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Maldonado: Penalties will ruin racing

Maldonado: Penalties will ruin racing
By AutoSport

17/04/2014 at 23:48Updated 18/04/2014 at 00:12

Pastor Maldonado fears that Formula 1 drivers could get too scared to battle hard wheel-to-wheel if the FIA continues to hand out penalties for racing incidents.

The Venezuelan faces a five-place grid drop at this weekend's Chinese Grand Prix for having tipped Esteban Gutierrez into a roll in Bahrain a fortnight ago.

But after putting the Sakhir incident down to a simple misunderstanding, Maldonado thinks there is a danger of FIA punishments acting as a deterrent to hard battles.

"The rules are the same for everyone, so you need to avoid incidents," he said. "But at the same time [the threat of penalties means] you cannot race, you need to only stay on track and wait for problems.

"If you attack and your manoeuvre is not that clear, or the guy is defending the place and you have a gamble, and you are fighting, you can be penalised.

"So they [the FIA] need to be slightly more flexible.

"We are racing drivers and we are always taking risks. If you are competitors and you can overtake, you need to take risks - but at the same point the rules are going against the spectaculars.

"Ten years ago everyone was fighting and touching each other, because there were no penalties. Now we need to adapt ourselves."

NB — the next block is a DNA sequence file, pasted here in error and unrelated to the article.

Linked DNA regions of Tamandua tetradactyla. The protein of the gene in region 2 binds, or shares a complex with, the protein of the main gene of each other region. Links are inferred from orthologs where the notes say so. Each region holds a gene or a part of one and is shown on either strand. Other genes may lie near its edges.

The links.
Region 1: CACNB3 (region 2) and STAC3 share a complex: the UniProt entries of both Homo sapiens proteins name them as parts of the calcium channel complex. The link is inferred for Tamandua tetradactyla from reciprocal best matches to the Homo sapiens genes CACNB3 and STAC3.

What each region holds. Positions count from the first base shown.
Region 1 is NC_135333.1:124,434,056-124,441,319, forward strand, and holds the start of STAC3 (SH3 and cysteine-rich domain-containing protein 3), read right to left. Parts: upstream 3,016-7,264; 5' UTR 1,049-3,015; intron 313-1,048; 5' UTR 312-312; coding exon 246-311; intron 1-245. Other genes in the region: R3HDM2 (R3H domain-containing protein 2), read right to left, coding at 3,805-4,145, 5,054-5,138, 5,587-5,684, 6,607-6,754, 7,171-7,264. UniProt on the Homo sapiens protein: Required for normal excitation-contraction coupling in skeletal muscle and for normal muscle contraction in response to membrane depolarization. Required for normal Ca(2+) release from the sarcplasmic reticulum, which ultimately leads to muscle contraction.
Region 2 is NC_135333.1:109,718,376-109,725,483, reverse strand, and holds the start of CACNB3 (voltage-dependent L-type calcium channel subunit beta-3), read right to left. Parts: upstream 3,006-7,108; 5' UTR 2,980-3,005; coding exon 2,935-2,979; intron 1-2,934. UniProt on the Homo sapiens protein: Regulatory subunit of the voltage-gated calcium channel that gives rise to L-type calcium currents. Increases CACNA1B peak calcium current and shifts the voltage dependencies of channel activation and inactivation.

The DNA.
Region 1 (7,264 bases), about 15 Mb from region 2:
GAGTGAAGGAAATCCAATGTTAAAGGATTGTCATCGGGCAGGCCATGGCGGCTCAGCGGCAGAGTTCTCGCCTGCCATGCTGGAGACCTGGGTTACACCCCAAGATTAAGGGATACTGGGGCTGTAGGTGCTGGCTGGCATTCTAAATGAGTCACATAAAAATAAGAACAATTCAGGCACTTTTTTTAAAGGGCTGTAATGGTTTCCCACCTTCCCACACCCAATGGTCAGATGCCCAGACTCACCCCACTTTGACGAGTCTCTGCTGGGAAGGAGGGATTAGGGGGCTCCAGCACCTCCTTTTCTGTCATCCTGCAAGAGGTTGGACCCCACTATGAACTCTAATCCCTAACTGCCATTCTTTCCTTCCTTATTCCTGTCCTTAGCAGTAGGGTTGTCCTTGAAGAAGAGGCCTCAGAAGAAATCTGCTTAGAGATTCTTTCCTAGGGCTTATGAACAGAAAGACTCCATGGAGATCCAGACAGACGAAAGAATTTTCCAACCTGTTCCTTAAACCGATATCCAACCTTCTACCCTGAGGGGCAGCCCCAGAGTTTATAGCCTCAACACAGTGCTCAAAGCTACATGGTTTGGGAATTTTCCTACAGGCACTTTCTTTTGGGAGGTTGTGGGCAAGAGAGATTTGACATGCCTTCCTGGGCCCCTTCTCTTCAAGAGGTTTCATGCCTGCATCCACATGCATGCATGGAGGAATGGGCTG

Maldonado said he had spoken to Gutierrez after the crash to go through what happened.

And he thinks that perhaps too much was made of the incident because of the freak circumstances that resulted in the roll.

The Lotus driver argued that Jules Bianchi's clash with Adrian Sutil, which was dealt with via an in-race penalty alone, was comparable.

"It was a soft crash," he said. "In my opinion it was a normal race contact - but because of the low nose as soon as I touched his sidepod he took off immediately.

"So it was a bit shocking from that point of view, and I didn't expect him to fly like that. But that is what we have.

"I think the penalty was related to the magnitude of what we saw, but not because of the contact.

"In my opinion, it was exactly the same as [Jules] Bianchi. It was normal race contact."